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While the term “gaslighting” has become widely popular in our society, the term “medical gaslighting” is also gaining traction. Merriam-Webster’s word of the year in 2022 was “gaslight” and according to The New York Times, the term “medical gaslighting” gained popularity on Instagram and has thousands of posts now. Medical gaslighting is a newer term to describe a problem that has been impacting patients for decades. This article will define what medical gaslighting is, and strategies to combat it’s potentially harmful effects. At Carrara Treatment, our physicians and healthcare providers work from a compassionate model. We collaborate with our patients to thoroughly understand their symptoms and take the time to avoid patients feeling dismissed. Research is limited pertaining to medical gaslighting and patients with substance use disorder. There is a growing mental health pandemic. There is a need for qualified practitioners to treat patients who have experienced this abuse. Carrara Treatment has treated many victims of medical gaslighting with our trauma informed comprehensive care. Patients have been able to regain trust by reparative experiences with our dedicated team and integrative practitioners.

What is Medical Gaslighting?

The experiences of having one’s concerns dismissed by a medical provider, often referred to as medical gaslighting, can happen to anyone, according to The New York Times. According to Harvard Health, “Medical gaslighting describes when health care professions seem to invalidate or ignore your concerns. This can be linked to misdiagnosis, delayed treatment, and poor health outcomes. It might damage your trust in the health care system and make you less likely to seek care.

Signs of Medical Gaslight

According to The New York Times, gaslighting can be subtle and is not always easy to spot. When seeking medical care, experts recommend watching for the following red flags.

  • Your provider continually interrupts you. They do not allow you to elaborate and appears to not be an engaged listener .
  • Your provider minimizes or downplays your symptoms, for example questioning whether you have pain.
  • Your provider refuses to discuss your symptoms.
  • Your provider will not order key imaging or lab work to rule out or confirm a
  • You feel that your provider is being rude, condescending or belittling.
  • Your symptoms are attributed to mental illness, but you are not provided with a

mental health referral or screened for such illness.

How Patient’s Deserve Be Treated:

According to Durbhakula (Durbhakula, S., Fortin, A.H. Turning Down the Flame on Medical Gaslighting) Patients who feel heard, understood, and cared-for will not feel gaslighted; and with proper dialogue, it is more likely that physicians will order the right tests and therapies when they are indicated.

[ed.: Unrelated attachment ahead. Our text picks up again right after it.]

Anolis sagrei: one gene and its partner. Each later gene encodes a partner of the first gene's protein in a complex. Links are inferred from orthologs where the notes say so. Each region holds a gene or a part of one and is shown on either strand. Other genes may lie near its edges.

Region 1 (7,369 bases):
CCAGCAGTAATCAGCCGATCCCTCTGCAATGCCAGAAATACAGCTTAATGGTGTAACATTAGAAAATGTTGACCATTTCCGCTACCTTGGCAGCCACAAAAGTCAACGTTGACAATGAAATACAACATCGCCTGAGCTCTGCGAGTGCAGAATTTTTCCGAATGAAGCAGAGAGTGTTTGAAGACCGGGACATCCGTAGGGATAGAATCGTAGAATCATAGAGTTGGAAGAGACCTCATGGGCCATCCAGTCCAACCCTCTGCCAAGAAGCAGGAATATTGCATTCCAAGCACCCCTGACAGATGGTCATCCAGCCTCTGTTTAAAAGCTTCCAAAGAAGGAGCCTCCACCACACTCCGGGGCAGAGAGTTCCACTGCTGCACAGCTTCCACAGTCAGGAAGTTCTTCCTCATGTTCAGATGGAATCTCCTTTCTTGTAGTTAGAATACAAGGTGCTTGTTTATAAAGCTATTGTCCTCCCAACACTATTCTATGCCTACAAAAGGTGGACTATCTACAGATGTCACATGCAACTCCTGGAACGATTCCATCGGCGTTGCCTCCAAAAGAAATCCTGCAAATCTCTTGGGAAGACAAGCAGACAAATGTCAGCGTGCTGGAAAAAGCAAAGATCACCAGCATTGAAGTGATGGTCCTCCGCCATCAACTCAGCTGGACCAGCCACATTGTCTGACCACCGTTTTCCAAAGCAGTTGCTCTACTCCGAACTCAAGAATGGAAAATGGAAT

The Carrara Difference:

Carrara treatment is not only known for its luxurious and serene atmosphere with a trauma informed spa, but we pride ourselves in offering every patient with an individualized approach to get to the root causes and guide you through your healing journey. Each patient is treated with the upmost respect and assessed within the safety of their treatment team. This has been extremely productive for patients who were victims of medical gaslighting. Depending on past experiences with gaslighting, treatment plans are created to target what a patient’s needs are. This is especially important since they have often been overlooked with “medical gaslighting”. We place a heavy emphasis on meeting those needs for patients to heal from past medical trauma and begin to regain trust in healthcare. Patients are partnered with physicians and licensed therapists trained to delicately and empathetically be a part of their reparative journey with healthcare. Patient care, attention to needs, concierge care, integrative programming, holistic services, and trauma informed modalities are all used to promote healing, trust, safety, and wellbeing. We see you and we hear you!


Caron C. Feeling Dismissed? How to Spot ‘Medical Gaslighting’ and What to Do About It. The New York Times. July 29, 2022. Accessed 17 September 2022.,less%20likely%20to%20seek%20care.

Durbhakula, S., Fortin, A.H. Turning Down the Flame on Medical Gaslighting. J GEN INTERN MED 38, 3426–3427 (2023).

Moyer MW. Women Are Calling Out ‘Medical Gaslighting’. The New York Times. March 28, 2022. Accessed 17 September 2022.

Benjamin J., Newton; Southall, Jane L.; Raphael, Jon H.; Ashford, Robert L.; LeMarchand, Karen (2013).“A Narrative Review of the Impact of Disbelief in Chronic Pain”. Pain Manag Nurs. pp. 161–171.

People experiencing gaslighting often begin to question their own reality or may feel “crazy”, particularly if the person gaslighting them has greater authority or personal power.[

McKinnon, Rachel; Kidd, Ian James; Medina, José; Pohlhaus, Gaile (2017). “Gaslightingas epistemic injustice”.The Routledge Handbook of Epistemic Injustice. Taylor & Francis. pp. 167–174. ISBN978-1-351-81450-8.

Take the first step with Carrara Treatment